New Study Links Parent Engagement to School Success

Breaking News – it’s now official. Parents are a more significant force in the education of their children than schools! As reported by Michele Molnar in Education Week , a new study indicates that parents who are engaged and involved are more influential in the education of their children than the schools themselves!

The study based its findings on data from the National Education Longitudinal Study, which measured the achievement of a group of 10,000 high school seniors in math, reading, science and history.

The study found that students were more successful if they came from families with high social capital —  the connection between parents and children. Although school social capital is important, students succeeded even if their schools had low social capital (teacher morale, positive learning environment, addressing needs of children). This means that the more parents engaged in their children’s education, the more successful their children were.

“The effort that parents are putting in at home in terms of checking homework, reinforcing the importance of school, and stressing the importance of academic achievement is ultimately very important to their children’s academic achievement,” Dr. Toby Parcel, professor of sociology at North Carolina State University in Raleigh, N.C., and a co-author of the study, told Education Week.

Teachers, administrators, and family engagement advocates have long been making this point. When parents are engaged in their children’s education, kids get the message that they think school is important and that they value education.

Talk to your children about school, stay on top of their classwork and homework, and communicate with your child’s teacher. And don’t be shy. Take a look at the list of your rights I have compiled — and use them!

Parents’ Bill of Rights

  1.  You have the right to be your children’s best advocate and expect that their unique and special needs are met by the schools in a safe and supportive learning environment in each grade in each school year.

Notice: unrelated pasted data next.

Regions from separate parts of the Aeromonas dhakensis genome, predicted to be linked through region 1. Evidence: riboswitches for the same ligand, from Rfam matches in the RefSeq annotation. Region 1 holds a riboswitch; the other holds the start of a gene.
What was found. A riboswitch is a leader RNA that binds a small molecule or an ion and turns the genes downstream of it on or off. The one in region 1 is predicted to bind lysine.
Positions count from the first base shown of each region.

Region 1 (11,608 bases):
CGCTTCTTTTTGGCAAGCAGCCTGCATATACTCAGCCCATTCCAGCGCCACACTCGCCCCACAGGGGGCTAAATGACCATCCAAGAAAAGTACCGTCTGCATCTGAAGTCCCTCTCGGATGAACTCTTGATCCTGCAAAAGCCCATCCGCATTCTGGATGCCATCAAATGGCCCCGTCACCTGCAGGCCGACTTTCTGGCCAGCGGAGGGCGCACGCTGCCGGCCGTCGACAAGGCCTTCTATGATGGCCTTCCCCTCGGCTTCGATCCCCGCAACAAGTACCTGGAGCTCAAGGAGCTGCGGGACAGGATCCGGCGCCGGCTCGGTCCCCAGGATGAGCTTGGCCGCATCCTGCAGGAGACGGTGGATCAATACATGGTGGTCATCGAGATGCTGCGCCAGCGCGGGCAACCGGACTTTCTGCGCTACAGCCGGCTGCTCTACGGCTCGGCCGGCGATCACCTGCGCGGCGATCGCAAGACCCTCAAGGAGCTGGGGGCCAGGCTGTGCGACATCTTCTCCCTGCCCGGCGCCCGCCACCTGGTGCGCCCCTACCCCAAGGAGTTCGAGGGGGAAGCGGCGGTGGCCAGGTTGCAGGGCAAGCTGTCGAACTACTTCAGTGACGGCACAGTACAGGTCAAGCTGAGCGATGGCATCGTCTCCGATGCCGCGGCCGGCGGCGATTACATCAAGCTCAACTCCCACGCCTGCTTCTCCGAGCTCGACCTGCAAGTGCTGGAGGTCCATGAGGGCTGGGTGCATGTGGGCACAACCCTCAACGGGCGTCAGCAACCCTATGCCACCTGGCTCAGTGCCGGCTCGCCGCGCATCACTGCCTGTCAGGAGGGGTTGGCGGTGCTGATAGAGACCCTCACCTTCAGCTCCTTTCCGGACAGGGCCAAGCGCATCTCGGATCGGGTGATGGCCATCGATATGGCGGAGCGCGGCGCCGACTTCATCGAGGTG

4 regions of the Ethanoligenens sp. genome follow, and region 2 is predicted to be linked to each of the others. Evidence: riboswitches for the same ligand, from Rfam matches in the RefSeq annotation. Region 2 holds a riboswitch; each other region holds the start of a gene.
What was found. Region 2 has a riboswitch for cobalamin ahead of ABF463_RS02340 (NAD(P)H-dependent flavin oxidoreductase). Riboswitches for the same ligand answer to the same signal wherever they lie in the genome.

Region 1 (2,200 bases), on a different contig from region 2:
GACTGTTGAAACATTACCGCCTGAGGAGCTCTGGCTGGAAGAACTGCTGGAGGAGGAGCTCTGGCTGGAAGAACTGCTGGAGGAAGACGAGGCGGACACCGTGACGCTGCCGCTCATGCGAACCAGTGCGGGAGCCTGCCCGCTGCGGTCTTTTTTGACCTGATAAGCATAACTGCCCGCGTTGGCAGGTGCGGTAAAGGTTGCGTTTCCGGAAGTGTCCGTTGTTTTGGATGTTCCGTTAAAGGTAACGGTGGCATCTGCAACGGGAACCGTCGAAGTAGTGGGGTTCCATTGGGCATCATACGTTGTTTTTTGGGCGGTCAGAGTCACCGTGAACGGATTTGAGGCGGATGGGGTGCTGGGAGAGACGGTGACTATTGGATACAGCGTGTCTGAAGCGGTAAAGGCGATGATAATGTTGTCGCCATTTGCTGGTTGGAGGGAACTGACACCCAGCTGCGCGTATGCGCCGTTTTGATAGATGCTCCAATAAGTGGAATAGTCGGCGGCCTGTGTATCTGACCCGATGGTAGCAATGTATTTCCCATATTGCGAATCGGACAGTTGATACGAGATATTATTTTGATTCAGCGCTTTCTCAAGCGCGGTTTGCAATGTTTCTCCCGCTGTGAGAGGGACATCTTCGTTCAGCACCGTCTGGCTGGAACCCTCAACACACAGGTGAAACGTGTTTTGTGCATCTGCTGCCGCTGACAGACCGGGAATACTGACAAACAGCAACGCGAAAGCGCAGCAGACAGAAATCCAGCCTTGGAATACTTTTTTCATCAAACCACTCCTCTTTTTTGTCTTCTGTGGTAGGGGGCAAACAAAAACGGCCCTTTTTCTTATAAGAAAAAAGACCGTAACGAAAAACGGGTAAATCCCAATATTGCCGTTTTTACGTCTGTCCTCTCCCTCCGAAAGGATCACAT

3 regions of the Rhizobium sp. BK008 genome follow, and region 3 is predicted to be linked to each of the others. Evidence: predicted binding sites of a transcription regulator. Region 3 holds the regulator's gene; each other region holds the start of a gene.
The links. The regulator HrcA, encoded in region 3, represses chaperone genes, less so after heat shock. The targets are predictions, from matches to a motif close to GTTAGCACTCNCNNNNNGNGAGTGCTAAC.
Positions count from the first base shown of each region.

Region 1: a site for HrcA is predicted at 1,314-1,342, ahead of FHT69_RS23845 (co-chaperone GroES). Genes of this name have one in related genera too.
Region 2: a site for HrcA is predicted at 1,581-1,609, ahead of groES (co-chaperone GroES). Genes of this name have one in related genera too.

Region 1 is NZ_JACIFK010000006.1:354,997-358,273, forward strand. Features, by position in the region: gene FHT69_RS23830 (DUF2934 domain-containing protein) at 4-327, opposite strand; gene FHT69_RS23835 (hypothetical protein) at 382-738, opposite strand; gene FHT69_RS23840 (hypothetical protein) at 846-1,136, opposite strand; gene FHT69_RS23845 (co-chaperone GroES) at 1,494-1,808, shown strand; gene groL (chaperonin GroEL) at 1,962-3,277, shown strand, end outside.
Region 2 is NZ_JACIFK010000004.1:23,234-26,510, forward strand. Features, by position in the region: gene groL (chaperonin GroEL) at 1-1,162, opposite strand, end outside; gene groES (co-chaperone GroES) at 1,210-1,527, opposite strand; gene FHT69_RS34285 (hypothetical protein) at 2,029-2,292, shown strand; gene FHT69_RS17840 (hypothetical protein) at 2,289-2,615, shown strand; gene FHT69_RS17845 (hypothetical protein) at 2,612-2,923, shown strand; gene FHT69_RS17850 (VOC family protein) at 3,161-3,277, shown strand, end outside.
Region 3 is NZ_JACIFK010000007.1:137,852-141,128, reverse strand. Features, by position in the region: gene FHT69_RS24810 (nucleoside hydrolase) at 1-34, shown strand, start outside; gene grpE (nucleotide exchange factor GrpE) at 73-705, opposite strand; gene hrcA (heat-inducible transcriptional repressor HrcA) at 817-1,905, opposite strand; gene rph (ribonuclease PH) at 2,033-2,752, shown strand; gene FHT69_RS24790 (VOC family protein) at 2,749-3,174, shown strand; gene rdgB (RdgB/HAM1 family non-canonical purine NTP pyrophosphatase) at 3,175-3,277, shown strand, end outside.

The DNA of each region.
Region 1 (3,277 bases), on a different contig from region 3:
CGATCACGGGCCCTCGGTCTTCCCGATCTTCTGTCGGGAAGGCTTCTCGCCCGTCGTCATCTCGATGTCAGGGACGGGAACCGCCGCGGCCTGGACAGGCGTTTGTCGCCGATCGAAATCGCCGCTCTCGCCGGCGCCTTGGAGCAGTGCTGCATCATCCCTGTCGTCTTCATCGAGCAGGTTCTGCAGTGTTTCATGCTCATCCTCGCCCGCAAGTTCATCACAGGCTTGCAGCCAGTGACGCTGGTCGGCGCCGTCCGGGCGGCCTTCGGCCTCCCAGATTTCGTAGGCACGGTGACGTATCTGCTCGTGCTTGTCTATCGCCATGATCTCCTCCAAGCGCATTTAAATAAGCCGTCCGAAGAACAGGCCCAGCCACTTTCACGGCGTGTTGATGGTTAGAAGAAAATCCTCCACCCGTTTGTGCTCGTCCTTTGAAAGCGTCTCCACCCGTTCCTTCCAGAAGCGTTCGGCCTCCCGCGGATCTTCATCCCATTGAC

2. You have the right to communicate with your children’s teachers, principal, and school nurse as often as you see fit.
  3. You have the right to easily access and understand information about your children’s schools, school district, teachers, administrators, facilities, policies, procedures, and programs.
  4. You have the right to have access to your children’s educational records, information regarding services offered by the schools, and expectations about your children’s instructional programs, grading criteria, attendance and behavior.
  5. You have the right to be treated with respect, fairness, and understanding, free of discrimination and prejudice, by all staff, faculty, and administration in your children’s schools and school district.
  6. You have the right to attend all public meetings, including PTA, Board of Education, and committee meetings.
  7. You have the right to complain, without fear of retaliation, to teachers, building and district administrators, and Board of Education.
  8. You have the right to attend Board of Education meetings and address the board during the public audience part of the meeting.
  9. You have the right to know official complaint procedures within the school, school district, and outside agencies, and pursue them if necessary, without fear of retaliation.
  10. You have the right to ensure that your children are learning in safe, healthy, and caring schools, free of discrimination, prejudice, bullying and harassment, and that their physical, emotional, social, academic and special needs are met on a daily basis.

School Shorts – Food for Thought

With all of the attention focused on the Penn State scandal, three provocative education stories have gotten little attention. All of the issues below are worthy of an in-depth discussion. I’d love to hear your opinion on any or all of these. Please leave your comments on the bottom of the page or tweet me @DrMerylAin. 

Is Pizza a Vegetable – What Do You Think? 

Education Week recently reported that pizza with tomato sauce would be considered a vegetable in school lunch programs under changes proposed by Congress. The Agriculture Appropriations bill approved by a conference committee of House and Senate members would also make other changes to rules about what’s served in school lunch programs. In the Education Week piece by Nirvi Shah, Margo Wootan, director of nutrition policy for the Center for Science in the Public Interest, said the following:

“At a time when child nutrition and childhood obesity are national health concerns, Congress should be supporting the U.S. Department of Agriculture and school efforts to serve healthier school meals, not undermining them. Together the school lunch riders in the agriculture spending bill will protect industry’s ability to keep pizza and French fries on school lunch trays.”

What do you think?